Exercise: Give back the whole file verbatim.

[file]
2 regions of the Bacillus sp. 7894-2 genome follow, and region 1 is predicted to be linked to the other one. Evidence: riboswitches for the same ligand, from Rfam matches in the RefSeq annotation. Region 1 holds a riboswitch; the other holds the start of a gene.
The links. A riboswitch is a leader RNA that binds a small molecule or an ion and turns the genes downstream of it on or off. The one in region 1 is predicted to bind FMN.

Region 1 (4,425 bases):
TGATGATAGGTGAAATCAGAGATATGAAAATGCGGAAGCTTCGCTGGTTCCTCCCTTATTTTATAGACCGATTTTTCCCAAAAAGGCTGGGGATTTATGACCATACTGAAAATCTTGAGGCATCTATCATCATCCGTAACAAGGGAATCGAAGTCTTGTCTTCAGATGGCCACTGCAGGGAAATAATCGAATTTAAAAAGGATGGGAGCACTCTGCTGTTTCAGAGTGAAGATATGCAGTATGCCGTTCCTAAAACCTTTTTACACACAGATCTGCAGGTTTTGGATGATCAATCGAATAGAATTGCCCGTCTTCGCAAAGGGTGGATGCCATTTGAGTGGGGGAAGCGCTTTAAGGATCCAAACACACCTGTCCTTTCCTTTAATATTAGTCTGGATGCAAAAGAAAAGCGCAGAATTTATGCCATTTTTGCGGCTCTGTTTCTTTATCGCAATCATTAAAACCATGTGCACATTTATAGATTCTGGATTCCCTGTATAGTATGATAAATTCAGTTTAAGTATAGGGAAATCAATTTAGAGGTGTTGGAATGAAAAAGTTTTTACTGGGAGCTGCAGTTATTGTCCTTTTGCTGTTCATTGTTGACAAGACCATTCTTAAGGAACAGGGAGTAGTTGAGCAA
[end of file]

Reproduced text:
2 regions of the Bacillus sp. 7894-2 genome follow, and region 1 is predicted to be linked to the other one. Evidence: riboswitches for the same ligand, from Rfam matches in the RefSeq annotation. Region 1 holds a riboswitch; the other holds the start of a gene.
The links. A riboswitch is a leader RNA that binds a small molecule or an ion and turns the genes downstream of it on or off. The one in region 1 is predicted to bind FMN.

Region 1 (4,425 bases):
TGATGATAGGTGAAATCAGAGATATGAAAATGCGGAAGCTTCGCTGGTTCCTCCCTTATTTTATAGACCGATTTTTCCCAAAAAGGCTGGGGATTTATGACCATACTGAAAATCTTGAGGCATCTATCATCATCCGTAACAAGGGAATCGAAGTCTTGTCTTCAGATGGCCACTGCAGGGAAATAATCGAATTTAAAAAGGATGGGAGCACTCTGCTGTTTCAGAGTGAAGATATGCAGTATGCCGTTCCTAAAACCTTTTTACACACAGATCTGCAGGTTTTGGATGATCAATCGAATAGAATTGCCCGTCTTCGCAAAGGGTGGATGCCATTTGAGTGGGGGAAGCGCTTTAAGGATCCAAACACACCTGTCCTTTCCTTTAATATTAGTCTGGATGCAAAAGAAAAGCGCAGAATTTATGCCATTTTTGCGGCTCTGTTTCTTTATCGCAATCATTAAAACCATGTGCACATTTATAGATTCTGGATTCCCTGTATAGTATGATAAATTCAGTTTAAGTATAGGGAAATCAATTTAGAGGTGTTGGAATGAAAAAGTTTTTACTGGGAGCTGCAGTTATTGTCCTTTTGCTGTTCATTGTTGACAAGACCATTCTTAAGGAACAGGGAGTAGTTGAGCAA